Schools boost efforts to ID fake student addresses

In a Pennsylvania case, Latoni Crowder used a cousin’s address to ensure her eighth-grader could continue at Central Dauphin East Middle School in central Pennsylvania. Crowder had lost her job at a nursing home and, unable to afford her apartment rent, moved to a cheaper place in the underachieving Harrisburg district.

“Like any parent, I was just looking out for my daughter,” said Crowder, 40, one of three Harrisburg residents prosecuted and convicted in November for false enrollment in the better-performing Central Dauphin schools. “I just didn’t want her to fall behind and not get a good education.”

A judge gave her a year to pay $1,359 restitution to Central Dauphin for tuition. Her daughter has now adjusted well in Harrisburg, Crowder said.

In California, the San Francisco Unified School District started cracking down on residency fraud about a year ago. The schools allow residents to apply to any campus in the district.

With help from anonymous tips, investigators identified about 300 students whose use of false addresses potentially displaced residents trying to get into San Francisco’s most sought-after schools. Offenders had to withdraw and pay $2,500 to $5,000 to reimburse investigative costs. The district chose not to prosecute.

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“The board had a strong suspicion over the years that there were families using fake addresses to gain access to our schools,” said Arcadio Fokin, director of the district’s educational placement center.

About 300 other nonresident families came forward in November after the district offered amnesty to those who had falsified residency information, and those students were allowed to finish the semester at their SFUSD school, officials said.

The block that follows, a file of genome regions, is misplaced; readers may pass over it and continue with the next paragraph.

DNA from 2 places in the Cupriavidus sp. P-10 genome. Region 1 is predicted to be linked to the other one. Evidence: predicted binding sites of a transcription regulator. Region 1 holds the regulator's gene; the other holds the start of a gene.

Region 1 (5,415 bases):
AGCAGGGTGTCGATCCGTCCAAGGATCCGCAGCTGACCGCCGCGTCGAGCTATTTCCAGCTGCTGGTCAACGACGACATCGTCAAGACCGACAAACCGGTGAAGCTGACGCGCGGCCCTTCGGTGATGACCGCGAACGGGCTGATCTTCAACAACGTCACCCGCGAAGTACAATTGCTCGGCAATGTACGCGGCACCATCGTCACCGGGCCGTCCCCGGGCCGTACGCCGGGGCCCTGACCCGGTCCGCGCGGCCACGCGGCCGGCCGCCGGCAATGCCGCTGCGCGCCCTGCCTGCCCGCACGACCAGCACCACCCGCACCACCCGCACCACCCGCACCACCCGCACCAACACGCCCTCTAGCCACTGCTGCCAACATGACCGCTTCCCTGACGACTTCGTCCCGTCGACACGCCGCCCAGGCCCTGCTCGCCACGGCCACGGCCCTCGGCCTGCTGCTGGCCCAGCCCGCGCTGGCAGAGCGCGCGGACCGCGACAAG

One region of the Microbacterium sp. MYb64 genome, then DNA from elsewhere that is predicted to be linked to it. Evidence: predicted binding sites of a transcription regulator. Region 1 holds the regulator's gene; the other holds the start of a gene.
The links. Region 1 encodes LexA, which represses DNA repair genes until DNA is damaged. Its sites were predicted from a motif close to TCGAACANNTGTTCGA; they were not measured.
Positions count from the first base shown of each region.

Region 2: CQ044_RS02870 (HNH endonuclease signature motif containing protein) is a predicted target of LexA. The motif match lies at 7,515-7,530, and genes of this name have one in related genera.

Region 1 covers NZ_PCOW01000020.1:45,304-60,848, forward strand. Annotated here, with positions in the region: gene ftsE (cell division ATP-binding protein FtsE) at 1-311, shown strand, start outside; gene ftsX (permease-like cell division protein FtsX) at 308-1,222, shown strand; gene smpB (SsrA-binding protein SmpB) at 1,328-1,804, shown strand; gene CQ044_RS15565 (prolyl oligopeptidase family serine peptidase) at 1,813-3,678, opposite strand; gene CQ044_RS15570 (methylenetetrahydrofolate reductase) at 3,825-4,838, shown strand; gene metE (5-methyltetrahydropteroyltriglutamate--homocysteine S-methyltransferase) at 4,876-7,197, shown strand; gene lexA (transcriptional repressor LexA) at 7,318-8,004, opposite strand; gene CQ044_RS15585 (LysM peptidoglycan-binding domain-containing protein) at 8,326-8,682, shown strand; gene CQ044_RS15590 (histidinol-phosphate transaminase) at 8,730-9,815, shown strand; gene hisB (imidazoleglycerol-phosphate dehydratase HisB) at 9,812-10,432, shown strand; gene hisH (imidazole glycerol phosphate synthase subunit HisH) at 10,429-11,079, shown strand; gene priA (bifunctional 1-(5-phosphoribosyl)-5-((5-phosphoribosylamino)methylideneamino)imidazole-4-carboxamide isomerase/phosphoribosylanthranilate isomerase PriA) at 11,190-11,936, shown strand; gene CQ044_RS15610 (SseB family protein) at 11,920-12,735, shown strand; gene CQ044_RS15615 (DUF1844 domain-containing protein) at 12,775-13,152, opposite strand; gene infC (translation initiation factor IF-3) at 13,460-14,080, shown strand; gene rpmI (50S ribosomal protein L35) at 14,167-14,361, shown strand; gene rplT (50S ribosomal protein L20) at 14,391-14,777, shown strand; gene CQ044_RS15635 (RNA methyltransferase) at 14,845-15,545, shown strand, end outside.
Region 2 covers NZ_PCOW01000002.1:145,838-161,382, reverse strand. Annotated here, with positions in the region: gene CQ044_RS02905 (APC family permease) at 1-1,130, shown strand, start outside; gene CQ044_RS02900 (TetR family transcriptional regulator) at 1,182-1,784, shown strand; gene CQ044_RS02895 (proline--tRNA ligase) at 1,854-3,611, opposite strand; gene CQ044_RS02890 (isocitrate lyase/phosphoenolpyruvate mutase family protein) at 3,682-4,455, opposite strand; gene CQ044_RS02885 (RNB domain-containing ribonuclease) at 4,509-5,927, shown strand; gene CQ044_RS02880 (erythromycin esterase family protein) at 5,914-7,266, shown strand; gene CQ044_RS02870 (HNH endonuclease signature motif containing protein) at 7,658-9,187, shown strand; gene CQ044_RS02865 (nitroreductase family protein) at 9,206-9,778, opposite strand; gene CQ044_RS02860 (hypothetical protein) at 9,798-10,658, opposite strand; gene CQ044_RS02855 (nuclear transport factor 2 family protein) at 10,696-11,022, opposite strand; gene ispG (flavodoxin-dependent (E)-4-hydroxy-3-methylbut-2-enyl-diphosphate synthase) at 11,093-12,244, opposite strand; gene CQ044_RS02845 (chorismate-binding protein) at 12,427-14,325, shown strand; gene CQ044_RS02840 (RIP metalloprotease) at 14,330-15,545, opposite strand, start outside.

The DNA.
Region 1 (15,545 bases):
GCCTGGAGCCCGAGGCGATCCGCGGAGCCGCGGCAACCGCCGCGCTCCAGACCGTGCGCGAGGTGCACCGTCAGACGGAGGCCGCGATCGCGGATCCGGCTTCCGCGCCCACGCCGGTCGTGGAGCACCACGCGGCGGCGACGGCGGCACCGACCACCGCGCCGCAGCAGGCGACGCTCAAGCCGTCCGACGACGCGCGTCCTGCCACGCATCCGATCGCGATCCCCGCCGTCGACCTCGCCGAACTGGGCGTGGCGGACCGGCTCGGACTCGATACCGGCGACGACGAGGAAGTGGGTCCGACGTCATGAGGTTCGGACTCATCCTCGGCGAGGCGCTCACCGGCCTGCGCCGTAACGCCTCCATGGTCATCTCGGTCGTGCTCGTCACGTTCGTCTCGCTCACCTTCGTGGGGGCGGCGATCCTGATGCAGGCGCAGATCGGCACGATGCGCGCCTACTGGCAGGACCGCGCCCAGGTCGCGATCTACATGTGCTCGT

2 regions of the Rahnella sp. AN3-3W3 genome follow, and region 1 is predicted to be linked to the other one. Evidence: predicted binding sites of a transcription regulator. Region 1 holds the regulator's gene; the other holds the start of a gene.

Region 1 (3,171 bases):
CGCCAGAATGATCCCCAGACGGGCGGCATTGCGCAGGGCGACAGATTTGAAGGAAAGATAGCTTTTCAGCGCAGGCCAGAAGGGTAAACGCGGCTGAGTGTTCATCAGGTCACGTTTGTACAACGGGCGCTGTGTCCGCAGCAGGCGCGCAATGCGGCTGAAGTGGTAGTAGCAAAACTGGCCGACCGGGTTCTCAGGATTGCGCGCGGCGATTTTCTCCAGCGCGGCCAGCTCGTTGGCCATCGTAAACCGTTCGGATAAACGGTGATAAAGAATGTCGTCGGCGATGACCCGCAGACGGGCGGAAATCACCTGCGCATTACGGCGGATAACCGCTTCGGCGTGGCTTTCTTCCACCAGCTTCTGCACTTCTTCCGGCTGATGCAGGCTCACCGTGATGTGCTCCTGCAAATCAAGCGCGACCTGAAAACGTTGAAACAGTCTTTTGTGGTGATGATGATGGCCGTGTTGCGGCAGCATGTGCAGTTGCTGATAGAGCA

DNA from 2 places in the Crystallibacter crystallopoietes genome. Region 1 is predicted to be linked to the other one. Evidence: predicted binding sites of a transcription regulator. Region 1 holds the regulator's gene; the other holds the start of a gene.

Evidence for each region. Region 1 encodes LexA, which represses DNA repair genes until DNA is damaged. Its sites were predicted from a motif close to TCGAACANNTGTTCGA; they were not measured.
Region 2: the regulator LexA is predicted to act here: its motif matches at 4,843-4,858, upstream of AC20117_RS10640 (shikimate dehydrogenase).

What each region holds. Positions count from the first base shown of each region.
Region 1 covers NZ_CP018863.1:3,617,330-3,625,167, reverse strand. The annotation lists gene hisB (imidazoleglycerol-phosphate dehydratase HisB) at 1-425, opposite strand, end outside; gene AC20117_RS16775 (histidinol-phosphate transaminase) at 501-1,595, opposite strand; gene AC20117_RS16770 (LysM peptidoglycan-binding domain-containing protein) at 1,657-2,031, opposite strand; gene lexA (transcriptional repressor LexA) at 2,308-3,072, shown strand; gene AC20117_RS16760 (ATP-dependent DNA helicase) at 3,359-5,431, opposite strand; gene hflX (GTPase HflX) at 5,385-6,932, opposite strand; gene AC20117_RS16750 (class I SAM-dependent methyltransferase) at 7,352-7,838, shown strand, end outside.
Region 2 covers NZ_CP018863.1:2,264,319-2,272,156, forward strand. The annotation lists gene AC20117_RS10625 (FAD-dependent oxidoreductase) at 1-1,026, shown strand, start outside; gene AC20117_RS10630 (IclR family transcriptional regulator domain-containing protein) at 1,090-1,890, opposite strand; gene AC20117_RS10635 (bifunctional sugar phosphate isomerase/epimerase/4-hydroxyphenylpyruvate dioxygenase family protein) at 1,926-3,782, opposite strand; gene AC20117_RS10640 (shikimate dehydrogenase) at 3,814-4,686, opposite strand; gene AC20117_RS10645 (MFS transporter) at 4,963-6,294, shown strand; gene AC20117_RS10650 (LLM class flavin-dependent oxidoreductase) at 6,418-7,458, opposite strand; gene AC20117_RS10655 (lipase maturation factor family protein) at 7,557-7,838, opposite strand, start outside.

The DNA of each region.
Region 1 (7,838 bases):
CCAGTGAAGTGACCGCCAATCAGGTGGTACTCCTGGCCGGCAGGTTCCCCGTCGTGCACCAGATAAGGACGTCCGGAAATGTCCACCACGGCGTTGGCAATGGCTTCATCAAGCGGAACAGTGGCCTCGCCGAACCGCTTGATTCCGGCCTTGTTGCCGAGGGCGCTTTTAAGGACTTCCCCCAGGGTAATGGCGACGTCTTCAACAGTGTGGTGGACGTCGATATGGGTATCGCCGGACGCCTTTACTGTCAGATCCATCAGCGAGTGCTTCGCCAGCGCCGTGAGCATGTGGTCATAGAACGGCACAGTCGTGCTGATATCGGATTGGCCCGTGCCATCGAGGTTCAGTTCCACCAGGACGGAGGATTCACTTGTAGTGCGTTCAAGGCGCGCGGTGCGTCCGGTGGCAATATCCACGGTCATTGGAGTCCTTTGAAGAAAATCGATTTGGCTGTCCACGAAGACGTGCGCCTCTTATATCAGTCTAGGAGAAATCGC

In Georgia, Houston County superintendent Robin Hines said he decided to get tough in 2009 after hearing of parents lying on address affidavits to get their children into his 26,000-student district. The district, about 100 miles southeast of Atlanta, has high test scores and does well on federal benchmarks, he said.

Working with the county district attorney’s office, the district gave families two weeks to withdraw or face criminal charges.

Hines said 130 families left immediately. About 25 indictments were returned on charges of falsifying documents, charges that were dismissed after families agreed to pay fines–ranging from $300 to $18,000, to make up for local tax dollars used.

“We are a highly attractive district and people want to go here,” Hines said. “At the root of it all was people who wanted the best for their children, but to falsify records and have children lying, it was not a good situation.”

Williams-Bolar could be forced to pay Copley-Fairlawn $30,000 for tuition. Her felony conviction could threaten her current license to work as an aide with special-needs students–and the teaching license she’s pursuing in college.

Ohio Gov. John Kasich has asked the state parole board to determine whether her felony conviction was an appropriate punishment.

“I’m hoping for a pardon,” she said.

Meris Stansbury

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